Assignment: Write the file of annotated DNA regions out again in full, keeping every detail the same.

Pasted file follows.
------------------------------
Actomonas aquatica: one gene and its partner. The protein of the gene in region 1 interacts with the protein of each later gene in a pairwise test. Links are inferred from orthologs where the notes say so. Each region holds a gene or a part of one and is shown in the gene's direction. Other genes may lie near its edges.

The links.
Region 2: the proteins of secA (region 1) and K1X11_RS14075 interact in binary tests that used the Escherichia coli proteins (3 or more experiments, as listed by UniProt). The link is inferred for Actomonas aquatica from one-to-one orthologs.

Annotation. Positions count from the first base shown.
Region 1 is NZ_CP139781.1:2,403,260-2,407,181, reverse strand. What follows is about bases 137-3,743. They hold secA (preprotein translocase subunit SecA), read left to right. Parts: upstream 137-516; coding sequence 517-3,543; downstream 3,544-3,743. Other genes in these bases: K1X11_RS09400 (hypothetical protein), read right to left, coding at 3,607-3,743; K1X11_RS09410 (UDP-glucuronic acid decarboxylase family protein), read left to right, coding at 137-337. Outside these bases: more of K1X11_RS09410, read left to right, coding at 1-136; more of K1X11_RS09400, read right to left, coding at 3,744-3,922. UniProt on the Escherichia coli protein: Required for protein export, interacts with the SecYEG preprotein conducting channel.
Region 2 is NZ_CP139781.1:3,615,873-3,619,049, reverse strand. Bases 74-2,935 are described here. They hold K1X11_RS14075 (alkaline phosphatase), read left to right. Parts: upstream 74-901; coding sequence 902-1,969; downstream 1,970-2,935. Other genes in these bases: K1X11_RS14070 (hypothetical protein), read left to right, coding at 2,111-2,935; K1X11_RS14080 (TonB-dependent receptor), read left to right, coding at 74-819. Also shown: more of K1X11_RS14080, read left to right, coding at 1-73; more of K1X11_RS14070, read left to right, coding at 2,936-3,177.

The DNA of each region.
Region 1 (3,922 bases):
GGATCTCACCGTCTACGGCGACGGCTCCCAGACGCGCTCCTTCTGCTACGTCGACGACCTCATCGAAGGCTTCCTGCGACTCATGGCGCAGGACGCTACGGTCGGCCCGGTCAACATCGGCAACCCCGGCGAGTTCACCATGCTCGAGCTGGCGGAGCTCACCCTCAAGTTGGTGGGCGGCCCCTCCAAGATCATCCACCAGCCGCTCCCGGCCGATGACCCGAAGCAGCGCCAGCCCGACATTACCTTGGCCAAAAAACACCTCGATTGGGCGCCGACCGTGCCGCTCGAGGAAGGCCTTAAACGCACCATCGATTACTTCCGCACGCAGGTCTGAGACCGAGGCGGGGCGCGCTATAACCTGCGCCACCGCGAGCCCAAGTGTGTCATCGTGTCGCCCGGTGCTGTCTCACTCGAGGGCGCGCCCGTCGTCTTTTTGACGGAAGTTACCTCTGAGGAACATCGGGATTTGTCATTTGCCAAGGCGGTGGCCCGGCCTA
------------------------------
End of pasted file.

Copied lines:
Actomonas aquatica: one gene and its partner. The protein of the gene in region 1 interacts with the protein of each later gene in a pairwise test. Links are inferred from orthologs where the notes say so. Each region holds a gene or a part of one and is shown in the gene's direction. Other genes may lie near its edges.

The links.
Region 2: the proteins of secA (region 1) and K1X11_RS14075 interact in binary tests that used the Escherichia coli proteins (3 or more experiments, as listed by UniProt). The link is inferred for Actomonas aquatica from one-to-one orthologs.

Annotation. Positions count from the first base shown.
Region 1 is NZ_CP139781.1:2,403,260-2,407,181, reverse strand. What follows is about bases 137-3,743. They hold secA (preprotein translocase subunit SecA), read left to right. Parts: upstream 137-516; coding sequence 517-3,543; downstream 3,544-3,743. Other genes in these bases: K1X11_RS09400 (hypothetical protein), read right to left, coding at 3,607-3,743; K1X11_RS09410 (UDP-glucuronic acid decarboxylase family protein), read left to right, coding at 137-337. Outside these bases: more of K1X11_RS09410, read left to right, coding at 1-136; more of K1X11_RS09400, read right to left, coding at 3,744-3,922. UniProt on the Escherichia coli protein: Required for protein export, interacts with the SecYEG preprotein conducting channel.
Region 2 is NZ_CP139781.1:3,615,873-3,619,049, reverse strand. Bases 74-2,935 are described here. They hold K1X11_RS14075 (alkaline phosphatase), read left to right. Parts: upstream 74-901; coding sequence 902-1,969; downstream 1,970-2,935. Other genes in these bases: K1X11_RS14070 (hypothetical protein), read left to right, coding at 2,111-2,935; K1X11_RS14080 (TonB-dependent receptor), read left to right, coding at 74-819. Also shown: more of K1X11_RS14080, read left to right, coding at 1-73; more of K1X11_RS14070, read left to right, coding at 2,936-3,177.

The DNA of each region.
Region 1 (3,922 bases):
GGATCTCACCGTCTACGGCGACGGCTCCCAGACGCGCTCCTTCTGCTACGTCGACGACCTCATCGAAGGCTTCCTGCGACTCATGGCGCAGGACGCTACGGTCGGCCCGGTCAACATCGGCAACCCCGGCGAGTTCACCATGCTCGAGCTGGCGGAGCTCACCCTCAAGTTGGTGGGCGGCCCCTCCAAGATCATCCACCAGCCGCTCCCGGCCGATGACCCGAAGCAGCGCCAGCCCGACATTACCTTGGCCAAAAAACACCTCGATTGGGCGCCGACCGTGCCGCTCGAGGAAGGCCTTAAACGCACCATCGATTACTTCCGCACGCAGGTCTGAGACCGAGGCGGGGCGCGCTATAACCTGCGCCACCGCGAGCCCAAGTGTGTCATCGTGTCGCCCGGTGCTGTCTCACTCGAGGGCGCGCCCGTCGTCTTTTTGACGGAAGTTACCTCTGAGGAACATCGGGATTTGTCATTTGCCAAGGCGGTGGCCCGGCCTA